The Industry 4.0 in Myanmar conference was the third and final phase of a three-part project AHK Myanmar has run over the past two years in Myanmar. The first was a working group of individuals from the German and Myanmar private sectors which ultimately produced an eponymous white paper—also split into industry, education and digitalization and e-commerce sections—that was released at the conference. The third component was a mentorship program between 12 members of the German business community and 12 Myanmar entrepreneurs.

As much as a business conference on emerging technologies, it was also an attempt to foster cross-border cooperation at a challenging time for such ventures.

“Some countries are trying to get away from free international trade. To Germany and ASEAN, it is extremely important to keep [trade] open,” Janetzke, the German ambassador, said. “We are both regions that are very interested in open markets.”

Sea Lion Co., owned by U Win Zaw Aung, has been working with the German pneumatic and electrical automation supplier FESTO since 2013, Sea Lion Product Leader Ko Win Min Latt told The Irrawaddy.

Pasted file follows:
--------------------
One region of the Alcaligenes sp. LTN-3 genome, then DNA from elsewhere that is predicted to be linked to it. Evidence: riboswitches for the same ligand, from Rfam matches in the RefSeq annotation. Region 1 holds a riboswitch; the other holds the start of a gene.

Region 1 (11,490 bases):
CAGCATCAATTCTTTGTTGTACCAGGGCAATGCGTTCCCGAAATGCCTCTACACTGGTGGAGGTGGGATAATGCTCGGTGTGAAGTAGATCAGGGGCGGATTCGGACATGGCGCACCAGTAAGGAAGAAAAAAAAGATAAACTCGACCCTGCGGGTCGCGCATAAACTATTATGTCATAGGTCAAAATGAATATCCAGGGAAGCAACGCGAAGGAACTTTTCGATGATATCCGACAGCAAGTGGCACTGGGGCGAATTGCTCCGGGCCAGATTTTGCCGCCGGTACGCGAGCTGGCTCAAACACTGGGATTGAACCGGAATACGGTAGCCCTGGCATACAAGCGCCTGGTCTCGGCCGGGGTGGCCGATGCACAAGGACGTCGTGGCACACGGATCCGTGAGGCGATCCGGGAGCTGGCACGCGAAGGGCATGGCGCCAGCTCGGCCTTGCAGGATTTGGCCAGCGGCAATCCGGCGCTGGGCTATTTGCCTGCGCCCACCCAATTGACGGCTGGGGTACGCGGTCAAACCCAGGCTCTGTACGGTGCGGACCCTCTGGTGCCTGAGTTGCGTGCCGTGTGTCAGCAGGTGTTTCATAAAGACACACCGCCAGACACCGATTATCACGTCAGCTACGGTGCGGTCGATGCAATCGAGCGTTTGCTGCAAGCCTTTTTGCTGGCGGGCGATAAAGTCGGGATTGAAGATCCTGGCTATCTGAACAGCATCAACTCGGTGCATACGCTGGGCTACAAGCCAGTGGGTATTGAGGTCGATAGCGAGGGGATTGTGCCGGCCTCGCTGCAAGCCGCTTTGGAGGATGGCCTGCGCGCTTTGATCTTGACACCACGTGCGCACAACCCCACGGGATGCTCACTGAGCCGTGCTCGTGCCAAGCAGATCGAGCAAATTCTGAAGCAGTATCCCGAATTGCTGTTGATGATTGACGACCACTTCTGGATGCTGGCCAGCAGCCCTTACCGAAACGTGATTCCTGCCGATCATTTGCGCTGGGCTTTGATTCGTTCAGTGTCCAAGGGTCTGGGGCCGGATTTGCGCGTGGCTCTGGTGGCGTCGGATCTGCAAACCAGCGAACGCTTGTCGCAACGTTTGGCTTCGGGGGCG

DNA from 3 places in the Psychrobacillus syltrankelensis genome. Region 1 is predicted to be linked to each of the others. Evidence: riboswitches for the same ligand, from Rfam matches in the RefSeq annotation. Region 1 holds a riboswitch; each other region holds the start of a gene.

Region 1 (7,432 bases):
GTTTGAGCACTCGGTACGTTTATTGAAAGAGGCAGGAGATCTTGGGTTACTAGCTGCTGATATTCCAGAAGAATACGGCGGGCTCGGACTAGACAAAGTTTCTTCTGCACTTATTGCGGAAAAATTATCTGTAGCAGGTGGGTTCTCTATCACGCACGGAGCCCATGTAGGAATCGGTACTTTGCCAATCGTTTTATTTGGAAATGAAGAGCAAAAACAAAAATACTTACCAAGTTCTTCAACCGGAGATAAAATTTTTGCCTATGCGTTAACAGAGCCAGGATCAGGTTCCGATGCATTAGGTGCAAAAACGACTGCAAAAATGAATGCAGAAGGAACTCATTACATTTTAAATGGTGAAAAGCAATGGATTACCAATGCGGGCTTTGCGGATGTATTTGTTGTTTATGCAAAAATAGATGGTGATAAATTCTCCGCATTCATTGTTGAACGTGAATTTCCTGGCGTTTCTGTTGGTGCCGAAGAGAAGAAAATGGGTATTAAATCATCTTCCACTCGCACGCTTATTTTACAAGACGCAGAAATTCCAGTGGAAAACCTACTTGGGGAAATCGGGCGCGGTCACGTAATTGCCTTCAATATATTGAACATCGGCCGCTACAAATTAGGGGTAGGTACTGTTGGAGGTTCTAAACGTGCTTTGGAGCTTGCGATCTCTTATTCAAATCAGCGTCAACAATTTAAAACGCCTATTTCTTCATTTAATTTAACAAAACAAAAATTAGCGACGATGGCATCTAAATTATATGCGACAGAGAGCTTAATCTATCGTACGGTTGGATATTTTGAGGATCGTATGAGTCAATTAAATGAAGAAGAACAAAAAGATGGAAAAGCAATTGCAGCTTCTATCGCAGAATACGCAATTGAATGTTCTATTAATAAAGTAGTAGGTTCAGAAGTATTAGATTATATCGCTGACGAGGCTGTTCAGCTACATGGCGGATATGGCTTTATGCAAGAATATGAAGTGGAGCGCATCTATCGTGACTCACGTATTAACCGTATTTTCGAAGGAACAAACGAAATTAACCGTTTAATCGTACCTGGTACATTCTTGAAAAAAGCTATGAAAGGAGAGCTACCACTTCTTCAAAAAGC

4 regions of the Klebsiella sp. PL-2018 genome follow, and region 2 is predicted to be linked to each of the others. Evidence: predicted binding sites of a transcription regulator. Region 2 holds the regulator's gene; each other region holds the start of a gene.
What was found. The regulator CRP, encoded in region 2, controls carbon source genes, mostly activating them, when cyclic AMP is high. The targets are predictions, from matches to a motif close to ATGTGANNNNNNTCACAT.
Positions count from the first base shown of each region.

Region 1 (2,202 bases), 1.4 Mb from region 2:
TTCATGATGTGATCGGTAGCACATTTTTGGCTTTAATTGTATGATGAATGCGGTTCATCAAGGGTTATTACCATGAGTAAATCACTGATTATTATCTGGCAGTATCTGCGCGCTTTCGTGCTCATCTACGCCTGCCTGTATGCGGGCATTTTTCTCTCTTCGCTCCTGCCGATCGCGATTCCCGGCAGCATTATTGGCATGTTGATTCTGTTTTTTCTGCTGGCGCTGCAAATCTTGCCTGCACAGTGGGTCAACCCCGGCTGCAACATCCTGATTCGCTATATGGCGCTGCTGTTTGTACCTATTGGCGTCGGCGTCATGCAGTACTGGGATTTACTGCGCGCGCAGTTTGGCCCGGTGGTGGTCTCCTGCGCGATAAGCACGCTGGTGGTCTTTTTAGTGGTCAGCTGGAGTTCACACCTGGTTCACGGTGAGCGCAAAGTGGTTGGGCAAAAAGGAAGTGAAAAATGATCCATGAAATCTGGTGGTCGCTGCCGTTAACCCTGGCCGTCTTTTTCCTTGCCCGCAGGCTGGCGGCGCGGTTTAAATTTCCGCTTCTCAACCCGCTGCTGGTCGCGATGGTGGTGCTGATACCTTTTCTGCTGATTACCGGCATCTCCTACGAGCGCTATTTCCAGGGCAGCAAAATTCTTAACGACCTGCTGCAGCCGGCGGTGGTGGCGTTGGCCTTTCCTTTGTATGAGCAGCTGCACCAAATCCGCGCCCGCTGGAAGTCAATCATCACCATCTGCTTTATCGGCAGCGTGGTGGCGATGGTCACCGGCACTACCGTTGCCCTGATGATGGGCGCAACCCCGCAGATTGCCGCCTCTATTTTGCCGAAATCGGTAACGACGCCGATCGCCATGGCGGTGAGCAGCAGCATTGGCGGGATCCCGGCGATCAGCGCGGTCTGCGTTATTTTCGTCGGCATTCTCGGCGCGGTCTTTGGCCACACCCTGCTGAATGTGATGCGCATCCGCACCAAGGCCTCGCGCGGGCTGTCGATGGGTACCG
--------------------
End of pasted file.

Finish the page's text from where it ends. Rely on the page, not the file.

“Working with a German company has been very straightforward,” Ko Win Min Latt said. “It’s a great partnership. It’s been one of the more straightforward relationships we’ve had.”

Sea Lion is a products and services provider operating in several sectors, including healthcare, biomedicine, education, and a newly-launched distribution division, according to Ko Win Min Latt.

Germany is Myanmar’s largest trading partner in the EU, with more than US$1 billion worth of imports in 2018—$900 million of which were garments and textiles.

“We haven’t been as big of investors, and we regret that,” the ambassador said.

The German delegation, established in Myanmar in 2014, works globally with German chambers of commerce and industry to help German companies establish and expand their businesses in foreign markets. They work closely with the Union of Myanmar Federation of Chambers of Commerce (UMFCCI).